In Guyana, Dr. David Hinds cannot ignore the 28 years of dictatorship, misrule, and the racist policies of Forbes Burnham. In Trinidad and Tobago black commentators must come to the truth that the PNM has ruled this country for 30 consecutive years (1956-1986) and have implanted party hacks in decision making positions. Needless to say, they continue to do so today to the detriment of the country instead of developing a meritocracy. Today, commentators like Dr. David Hinds and others are ignoring this truth and lampooning the Indians for all their miseries.
What is the status in the sale of the Pointe-a-Pierre oil refinery? With not a committed buyer on the horizon, Prime Minister Dr. Keith Rowley is now blaming the Opposition for blocking its sale as was done when the Sandals project was aborted. A narrative is developing to blame Indians for the failings of blacks in Guyana and Trinidad. This connivance is fanned and fueled by semi-literate talk show hosts with supported of myopic Indians whom Opposition Leader Kamla Persad-Bissessar described as ‘haters.’
In South Africa Mandela was lauded by the western media but the miseries, inequalities of South African societies were ignored. South Africa, the once shining star of the African continent is dimming because the fundamental inequalities were ignored. Income distribution continues to benefit a few- the top 20 % of the population owns 68% of the wealth while the lower 40% have to contend with 7%.
Governments have to debunk policies like higher social spending to correct social inequalities. These policies have never succeeded in any part of the world and must be banished. Affirmative actions, in all their varied forms, must be denounced.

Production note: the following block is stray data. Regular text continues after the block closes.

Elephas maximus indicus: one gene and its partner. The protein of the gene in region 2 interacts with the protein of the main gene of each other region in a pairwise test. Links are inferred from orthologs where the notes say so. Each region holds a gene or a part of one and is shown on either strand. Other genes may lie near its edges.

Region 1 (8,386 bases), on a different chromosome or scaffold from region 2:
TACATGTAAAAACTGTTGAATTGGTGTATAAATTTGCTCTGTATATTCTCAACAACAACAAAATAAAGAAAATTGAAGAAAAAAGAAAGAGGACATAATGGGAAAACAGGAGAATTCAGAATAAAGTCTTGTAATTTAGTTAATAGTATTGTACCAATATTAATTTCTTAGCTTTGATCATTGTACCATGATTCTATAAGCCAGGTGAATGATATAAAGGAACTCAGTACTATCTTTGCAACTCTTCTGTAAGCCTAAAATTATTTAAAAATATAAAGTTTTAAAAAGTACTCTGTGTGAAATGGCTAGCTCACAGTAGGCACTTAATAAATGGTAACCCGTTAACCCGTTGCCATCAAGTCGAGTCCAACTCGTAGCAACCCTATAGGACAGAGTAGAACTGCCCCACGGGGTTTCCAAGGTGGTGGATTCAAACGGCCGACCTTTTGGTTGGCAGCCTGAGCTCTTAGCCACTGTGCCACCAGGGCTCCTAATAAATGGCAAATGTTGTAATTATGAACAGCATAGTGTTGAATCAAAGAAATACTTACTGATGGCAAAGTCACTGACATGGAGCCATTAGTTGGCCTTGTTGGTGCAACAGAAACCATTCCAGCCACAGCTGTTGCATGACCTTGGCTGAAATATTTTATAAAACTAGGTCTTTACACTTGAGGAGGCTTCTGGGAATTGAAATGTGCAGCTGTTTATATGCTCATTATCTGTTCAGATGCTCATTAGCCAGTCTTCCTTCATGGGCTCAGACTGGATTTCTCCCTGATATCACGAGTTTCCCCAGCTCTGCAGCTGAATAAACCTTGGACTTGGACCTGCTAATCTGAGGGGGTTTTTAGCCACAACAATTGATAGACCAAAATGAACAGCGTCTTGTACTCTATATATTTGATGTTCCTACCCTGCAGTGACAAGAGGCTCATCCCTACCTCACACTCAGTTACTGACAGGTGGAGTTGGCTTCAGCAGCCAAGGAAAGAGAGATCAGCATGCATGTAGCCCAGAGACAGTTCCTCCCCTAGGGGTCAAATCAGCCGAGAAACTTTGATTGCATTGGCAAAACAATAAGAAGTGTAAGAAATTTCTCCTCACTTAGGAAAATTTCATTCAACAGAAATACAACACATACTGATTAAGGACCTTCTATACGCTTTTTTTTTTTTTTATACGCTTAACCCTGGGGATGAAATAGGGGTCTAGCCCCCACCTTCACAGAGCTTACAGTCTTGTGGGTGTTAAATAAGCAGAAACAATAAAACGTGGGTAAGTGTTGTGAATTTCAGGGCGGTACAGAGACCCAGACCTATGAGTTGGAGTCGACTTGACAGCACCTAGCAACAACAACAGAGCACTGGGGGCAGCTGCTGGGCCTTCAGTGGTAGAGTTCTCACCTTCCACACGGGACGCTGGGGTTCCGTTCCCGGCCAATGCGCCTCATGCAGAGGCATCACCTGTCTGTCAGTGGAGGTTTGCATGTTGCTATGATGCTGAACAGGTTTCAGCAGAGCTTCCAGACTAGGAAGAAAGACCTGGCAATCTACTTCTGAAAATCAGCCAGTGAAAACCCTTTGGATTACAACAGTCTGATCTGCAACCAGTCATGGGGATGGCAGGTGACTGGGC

The recent passage of the procurement legislation is a license for the 1% to have legal access to the treasury, However, instead of chastising Independent Senator Dr. Maria Dillon-Remy for supporting the bill, talk show hosts were defending her as a ‘black woman and a well-respected Tobagonian doctor.’ Indians and the UNC were called out for peddling racism for their criticism and condemnation of Dr. Maria Dillon-Remy’s support for the Bill as if racism and discrimination were invented by Kamla Persad-Bissessar and her UNC supporters.
And what is Independent Senator Paul Richards up to? How can Opposition Senator Jearlean John’s description as a “shame and disgrace” be ascribed as contempt of Parliament? Is Senator Jearlean John not entitled to comment on the voting of a bill that is going to affect the nation? Shouldn’t Senator Dillon-Remy be called upon to explain her choice of voting?
The reality is -Knife and fork, jacket and tie first; the treasury can be entrusted to the 1%. It is not a big price to purchase social status and respectability, however hollow it may appear. Always put yourself in the other man’s shoes. Trinkets at one time were valued more than human freedom and it is no less so today. Amen.